Early Intervention for Children with Special Needs
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This paper is intended to enable students to understand the philosophical and developmental justification for early intervention programmes for young children with special needs and their families. The focus will be on early intervention carried out in a range of contexts. The paper content will include: concepts of disability models and design of early intervention programmes; assessment; curriculum; parent partnerships and evaluation of processes. The paper also looks into developing research interests/ topics with students.
Several key questions are investigated in the paper, the first being - What is ‘early intervention’? Three different perspectives inform responses to this question. Early intervention can be linked to:
- (normative) life-span development
- the point at which a biological/social issue of different-from-normal becomes a salient issue
- an enquiry into the response mechanisms put into place
The second question focuses on who/what are ‘children with special needs’? Typically, the answer to this question is 'children and young people who are considered different-to-normal as indicated by appearance and/or behaviour'.
The above definitions recognise that traditional ideas about early intervention/special education and the response mechanisms they support have particular ‘funds of knowledge’ associated with them. These assumptions are connected to biomedical/psychosocial categorisations of individual deficit that activate how the ‘support needed’ aspect of an early intervention is framed, organised and delivered in relation to the child/young person concerned. How the concept of ‘support needed’ equally engages with wider practices of exclusivity/inclusivity influenced by stereotyping, prejudice and fear, is an area of academic consideration that is less well developed within early intervention frameworks of understanding. In this paper interventions particularly related to (embodied) notions of sexuality, disability and other forms of (social) difference will also be considered, along with what intervention-related responses these notions can inspire and the value of them to the young person/people concerned.
This paper will be taught online between Monday, 8 July and Friday, 11 October 2019. Class interaction takes place in Moodle, the Learning Management System used at the University of Waikato. Assignments are also uploaded online.
Students who successfully complete the course should be able to:
Linked to the following assessments:
- Critique the current ‘global climate’ of early intervention
- Demonstrate a greater knowledge of early intervention, special education and implications for various contexts
- Demonstrate skills in evaluating and critiquing a range of literature and research
- Develop an understanding of some of the philosophical developments and issues(in which this topic is located).
- Review early intervention research and development in order to gain an understanding of the pedagogy (involved) so these can be related to a student’s own needs, experiences and research interests.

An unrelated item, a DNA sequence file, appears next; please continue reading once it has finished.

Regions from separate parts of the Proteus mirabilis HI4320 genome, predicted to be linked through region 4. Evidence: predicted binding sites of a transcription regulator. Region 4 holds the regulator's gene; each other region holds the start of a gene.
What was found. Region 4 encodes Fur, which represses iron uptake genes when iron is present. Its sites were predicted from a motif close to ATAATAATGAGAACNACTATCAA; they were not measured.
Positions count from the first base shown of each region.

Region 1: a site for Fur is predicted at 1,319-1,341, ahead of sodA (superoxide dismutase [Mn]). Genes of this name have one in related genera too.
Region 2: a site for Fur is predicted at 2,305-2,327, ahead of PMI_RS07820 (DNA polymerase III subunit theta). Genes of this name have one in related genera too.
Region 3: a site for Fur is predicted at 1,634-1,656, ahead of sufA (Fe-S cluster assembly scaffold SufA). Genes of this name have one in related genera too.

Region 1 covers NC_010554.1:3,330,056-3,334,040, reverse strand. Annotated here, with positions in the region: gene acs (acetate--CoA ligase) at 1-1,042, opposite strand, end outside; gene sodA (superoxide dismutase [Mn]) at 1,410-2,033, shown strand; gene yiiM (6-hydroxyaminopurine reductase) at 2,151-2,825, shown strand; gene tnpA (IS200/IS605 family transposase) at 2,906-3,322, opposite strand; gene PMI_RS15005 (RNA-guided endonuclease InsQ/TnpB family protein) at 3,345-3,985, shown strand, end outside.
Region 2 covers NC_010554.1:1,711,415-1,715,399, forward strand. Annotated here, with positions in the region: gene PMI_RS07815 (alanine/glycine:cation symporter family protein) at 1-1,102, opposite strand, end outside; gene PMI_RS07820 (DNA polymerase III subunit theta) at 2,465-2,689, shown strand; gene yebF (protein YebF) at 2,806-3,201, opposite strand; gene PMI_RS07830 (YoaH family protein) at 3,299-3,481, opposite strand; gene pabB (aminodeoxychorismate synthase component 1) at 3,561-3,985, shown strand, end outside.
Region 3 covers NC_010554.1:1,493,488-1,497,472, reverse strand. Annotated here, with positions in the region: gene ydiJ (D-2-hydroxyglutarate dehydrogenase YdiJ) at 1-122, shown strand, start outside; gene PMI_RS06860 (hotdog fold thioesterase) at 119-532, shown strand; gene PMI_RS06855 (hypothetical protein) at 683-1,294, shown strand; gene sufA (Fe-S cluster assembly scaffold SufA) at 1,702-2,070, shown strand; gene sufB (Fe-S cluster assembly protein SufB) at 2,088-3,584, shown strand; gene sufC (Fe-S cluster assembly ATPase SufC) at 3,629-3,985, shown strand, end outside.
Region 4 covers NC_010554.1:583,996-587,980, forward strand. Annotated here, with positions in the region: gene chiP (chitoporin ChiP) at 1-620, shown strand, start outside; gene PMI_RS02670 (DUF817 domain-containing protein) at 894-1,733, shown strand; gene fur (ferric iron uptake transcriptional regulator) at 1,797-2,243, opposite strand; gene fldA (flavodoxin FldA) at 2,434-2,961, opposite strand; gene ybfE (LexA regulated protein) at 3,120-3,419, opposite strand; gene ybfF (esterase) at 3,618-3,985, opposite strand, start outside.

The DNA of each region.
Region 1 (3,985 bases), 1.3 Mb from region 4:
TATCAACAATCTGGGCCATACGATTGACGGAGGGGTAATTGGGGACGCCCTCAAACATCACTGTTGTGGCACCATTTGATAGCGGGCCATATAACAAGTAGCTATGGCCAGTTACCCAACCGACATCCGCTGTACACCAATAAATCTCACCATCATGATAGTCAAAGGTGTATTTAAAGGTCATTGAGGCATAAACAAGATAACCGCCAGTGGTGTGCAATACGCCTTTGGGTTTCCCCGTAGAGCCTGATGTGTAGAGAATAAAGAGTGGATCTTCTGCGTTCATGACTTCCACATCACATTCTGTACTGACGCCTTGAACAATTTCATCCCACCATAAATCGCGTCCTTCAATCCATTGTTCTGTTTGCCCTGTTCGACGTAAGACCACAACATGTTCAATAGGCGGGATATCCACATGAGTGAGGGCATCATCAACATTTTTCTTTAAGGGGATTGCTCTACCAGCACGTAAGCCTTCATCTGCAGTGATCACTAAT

The assessment strategy is designed to address University criteria for study at 500 level. It is fundamental to the aims, objectives and pedagogic rationale of the paper. The overall aim of the assignments is to give students the opportunity to:
- Reflect on historical and philosophical issues related to early intervention, inclusion and the implications for practice
- Reflect on current trends and issues related to early intervention and inclusion both nationally and internationally, and address potential implications for practice in our education and community systems
- Analysis of the inclusive practice and investigation of potential research opportunities
The internal assessment/exam ratio (as stated in the University Calendar) is 100:0. There is no final exam. The final exam makes up 0% of the overall mark.
The internal assessment/exam ratio (as stated in the University Calendar) is 100:0 or 0:0, whichever is more favourable for the student. The final exam makes up either 0% or 0% of the overall mark.
Error: Assessment components must add up to 100%
At least one Assessment Component needs to be entered
|Component Description||Due Date||Time||Percentage of overall mark||Submission Method||Compulsory|
|1. Contemporary critique of literature||
18 Aug 2019
|2. Planned intervention||
22 Sep 2019
|3. Weekly online quizzes||
|4. Engagement in-class and online||
11 Oct 2019
No set time
Required and Recommended Readings*
Ko nga panui matua
An electronic reading list is available electronically via the Reading List for TEACH200. You can access these via the Reading List tab on Moodle or via the Reading Lists tab on the library homepage (https://www.waikato.ac.nz/library/ (https://www.waikato.ac.nz/library/)
This paper is supported by an online Moodle site. Notices will be distributed through this site, and all assignments (except in class presentations) must be submitted through the site.
Each week the site will be updated with information about the week’s tutorial and any relevant information. You should check the class Moodle site on a regular basis.
Online web address: http://elearn.waikato.ac.nz/ or you can click on the Moodle link on the university home page.
You can use the online website for general questions, for giving feedback on how things are going, and for contacting your tutor. Any issues can be discussed with your tutor or the paper convenor through the Private Conversation forum on the Moodle site.